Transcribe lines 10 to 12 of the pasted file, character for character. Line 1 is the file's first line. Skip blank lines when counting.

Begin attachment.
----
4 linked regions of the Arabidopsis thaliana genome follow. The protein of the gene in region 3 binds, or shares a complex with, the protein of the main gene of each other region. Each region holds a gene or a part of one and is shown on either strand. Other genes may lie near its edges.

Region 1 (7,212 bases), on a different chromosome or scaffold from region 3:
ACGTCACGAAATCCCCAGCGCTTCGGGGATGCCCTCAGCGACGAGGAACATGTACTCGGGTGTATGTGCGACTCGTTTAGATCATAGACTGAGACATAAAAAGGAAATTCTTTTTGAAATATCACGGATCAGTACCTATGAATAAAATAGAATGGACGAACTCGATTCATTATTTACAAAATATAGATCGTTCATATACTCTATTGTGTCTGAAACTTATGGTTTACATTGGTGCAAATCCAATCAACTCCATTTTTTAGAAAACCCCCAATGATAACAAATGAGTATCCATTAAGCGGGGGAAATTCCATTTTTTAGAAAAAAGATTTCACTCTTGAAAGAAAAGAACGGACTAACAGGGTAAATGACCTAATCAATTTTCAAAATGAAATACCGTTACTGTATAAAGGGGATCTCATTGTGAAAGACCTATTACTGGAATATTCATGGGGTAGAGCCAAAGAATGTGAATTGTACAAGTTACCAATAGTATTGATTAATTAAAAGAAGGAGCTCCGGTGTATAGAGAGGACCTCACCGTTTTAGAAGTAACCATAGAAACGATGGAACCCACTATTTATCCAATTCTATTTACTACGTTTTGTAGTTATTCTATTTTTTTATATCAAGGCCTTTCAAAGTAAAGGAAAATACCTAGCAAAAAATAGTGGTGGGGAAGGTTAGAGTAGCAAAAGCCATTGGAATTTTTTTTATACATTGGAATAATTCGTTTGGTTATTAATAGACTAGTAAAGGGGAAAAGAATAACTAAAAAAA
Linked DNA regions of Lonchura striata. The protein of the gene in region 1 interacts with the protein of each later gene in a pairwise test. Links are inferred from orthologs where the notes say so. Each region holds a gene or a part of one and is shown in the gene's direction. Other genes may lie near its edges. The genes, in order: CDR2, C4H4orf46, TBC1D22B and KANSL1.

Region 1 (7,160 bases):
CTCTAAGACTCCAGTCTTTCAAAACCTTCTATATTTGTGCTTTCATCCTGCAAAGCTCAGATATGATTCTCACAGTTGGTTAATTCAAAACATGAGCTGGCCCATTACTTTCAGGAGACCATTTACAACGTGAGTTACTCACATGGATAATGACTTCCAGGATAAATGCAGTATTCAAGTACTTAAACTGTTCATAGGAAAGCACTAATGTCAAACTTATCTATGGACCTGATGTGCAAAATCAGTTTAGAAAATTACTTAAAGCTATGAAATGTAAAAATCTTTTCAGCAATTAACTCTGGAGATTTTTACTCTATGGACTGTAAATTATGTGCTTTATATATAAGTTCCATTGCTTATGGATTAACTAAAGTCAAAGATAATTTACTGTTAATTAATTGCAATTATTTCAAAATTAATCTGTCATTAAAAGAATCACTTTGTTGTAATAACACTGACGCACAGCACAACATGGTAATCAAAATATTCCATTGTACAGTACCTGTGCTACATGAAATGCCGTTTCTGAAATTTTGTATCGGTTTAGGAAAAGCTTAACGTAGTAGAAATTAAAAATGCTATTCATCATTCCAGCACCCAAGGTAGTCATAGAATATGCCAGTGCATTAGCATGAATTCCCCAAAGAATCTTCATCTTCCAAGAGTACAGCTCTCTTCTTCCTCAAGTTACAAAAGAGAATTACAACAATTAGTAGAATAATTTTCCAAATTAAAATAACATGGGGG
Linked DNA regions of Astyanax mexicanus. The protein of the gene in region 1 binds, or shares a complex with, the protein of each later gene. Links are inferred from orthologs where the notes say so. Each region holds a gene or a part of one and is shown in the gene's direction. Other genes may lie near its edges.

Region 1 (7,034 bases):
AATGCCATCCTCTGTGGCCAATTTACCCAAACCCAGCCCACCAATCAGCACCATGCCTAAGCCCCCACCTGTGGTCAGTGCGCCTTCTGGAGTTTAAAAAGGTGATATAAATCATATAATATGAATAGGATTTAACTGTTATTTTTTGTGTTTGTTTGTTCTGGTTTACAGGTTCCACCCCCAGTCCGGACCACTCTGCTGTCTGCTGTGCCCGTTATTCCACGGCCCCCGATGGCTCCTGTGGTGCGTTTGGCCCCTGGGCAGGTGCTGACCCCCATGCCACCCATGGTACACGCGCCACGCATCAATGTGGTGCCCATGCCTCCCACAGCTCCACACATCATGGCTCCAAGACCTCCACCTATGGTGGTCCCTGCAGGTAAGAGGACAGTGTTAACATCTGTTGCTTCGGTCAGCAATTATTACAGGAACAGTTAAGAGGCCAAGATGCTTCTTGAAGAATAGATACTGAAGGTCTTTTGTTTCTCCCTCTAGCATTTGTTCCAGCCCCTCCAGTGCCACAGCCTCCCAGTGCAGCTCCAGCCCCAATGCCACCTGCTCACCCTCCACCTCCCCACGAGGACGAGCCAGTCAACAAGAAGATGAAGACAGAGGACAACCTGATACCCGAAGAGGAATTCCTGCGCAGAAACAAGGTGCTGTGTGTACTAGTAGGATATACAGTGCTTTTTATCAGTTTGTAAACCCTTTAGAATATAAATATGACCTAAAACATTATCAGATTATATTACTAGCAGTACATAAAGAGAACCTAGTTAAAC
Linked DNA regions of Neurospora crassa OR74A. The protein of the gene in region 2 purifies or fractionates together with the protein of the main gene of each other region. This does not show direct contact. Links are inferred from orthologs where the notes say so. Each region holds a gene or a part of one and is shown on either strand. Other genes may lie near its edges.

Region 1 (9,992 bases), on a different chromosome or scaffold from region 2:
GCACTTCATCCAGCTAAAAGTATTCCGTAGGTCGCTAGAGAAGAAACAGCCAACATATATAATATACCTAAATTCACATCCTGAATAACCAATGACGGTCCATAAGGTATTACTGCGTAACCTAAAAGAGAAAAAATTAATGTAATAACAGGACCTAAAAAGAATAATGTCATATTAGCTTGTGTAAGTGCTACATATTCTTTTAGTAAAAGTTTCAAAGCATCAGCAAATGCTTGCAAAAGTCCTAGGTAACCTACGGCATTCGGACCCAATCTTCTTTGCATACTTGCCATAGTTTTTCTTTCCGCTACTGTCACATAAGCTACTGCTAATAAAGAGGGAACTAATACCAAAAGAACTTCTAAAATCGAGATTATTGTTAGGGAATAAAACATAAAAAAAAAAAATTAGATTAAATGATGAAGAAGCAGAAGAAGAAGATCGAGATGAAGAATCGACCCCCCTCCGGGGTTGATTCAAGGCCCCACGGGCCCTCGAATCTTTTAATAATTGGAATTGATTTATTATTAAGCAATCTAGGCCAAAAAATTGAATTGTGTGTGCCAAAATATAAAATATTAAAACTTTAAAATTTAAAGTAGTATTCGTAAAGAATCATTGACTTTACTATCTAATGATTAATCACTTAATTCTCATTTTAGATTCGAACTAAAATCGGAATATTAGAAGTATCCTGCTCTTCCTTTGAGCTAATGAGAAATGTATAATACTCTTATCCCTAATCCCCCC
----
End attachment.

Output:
Linked DNA regions of Neurospora crassa OR74A. The protein of the gene in region 2 purifies or fractionates together with the protein of the main gene of each other region. This does not show direct contact. Links are inferred from orthologs where the notes say so. Each region holds a gene or a part of one and is shown on either strand. Other genes may lie near its edges.

Region 1 (9,992 bases), on a different chromosome or scaffold from region 2:
GCACTTCATCCAGCTAAAAGTATTCCGTAGGTCGCTAGAGAAGAAACAGCCAACATATATAATATACCTAAATTCACATCCTGAATAACCAATGACGGTCCATAAGGTATTACTGCGTAACCTAAAAGAGAAAAAATTAATGTAATAACAGGACCTAAAAAGAATAATGTCATATTAGCTTGTGTAAGTGCTACATATTCTTTTAGTAAAAGTTTCAAAGCATCAGCAAATGCTTGCAAAAGTCCTAGGTAACCTACGGCATTCGGACCCAATCTTCTTTGCATACTTGCCATAGTTTTTCTTTCCGCTACTGTCACATAAGCTACTGCTAATAAAGAGGGAACTAATACCAAAAGAACTTCTAAAATCGAGATTATTGTTAGGGAATAAAACATAAAAAAAAAAAATTAGATTAAATGATGAAGAAGCAGAAGAAGAAGATCGAGATGAAGAATCGACCCCCCTCCGGGGTTGATTCAAGGCCCCACGGGCCCTCGAATCTTTTAATAATTGGAATTGATTTATTATTAAGCAATCTAGGCCAAAAAATTGAATTGTGTGTGCCAAAATATAAAATATTAAAACTTTAAAATTTAAAGTAGTATTCGTAAAGAATCATTGACTTTACTATCTAATGATTAATCACTTAATTCTCATTTTAGATTCGAACTAAAATCGGAATATTAGAAGTATCCTGCTCTTCCTTTGAGCTAATGAGAAATGTATAATACTCTTATCCCTAATCCCCCC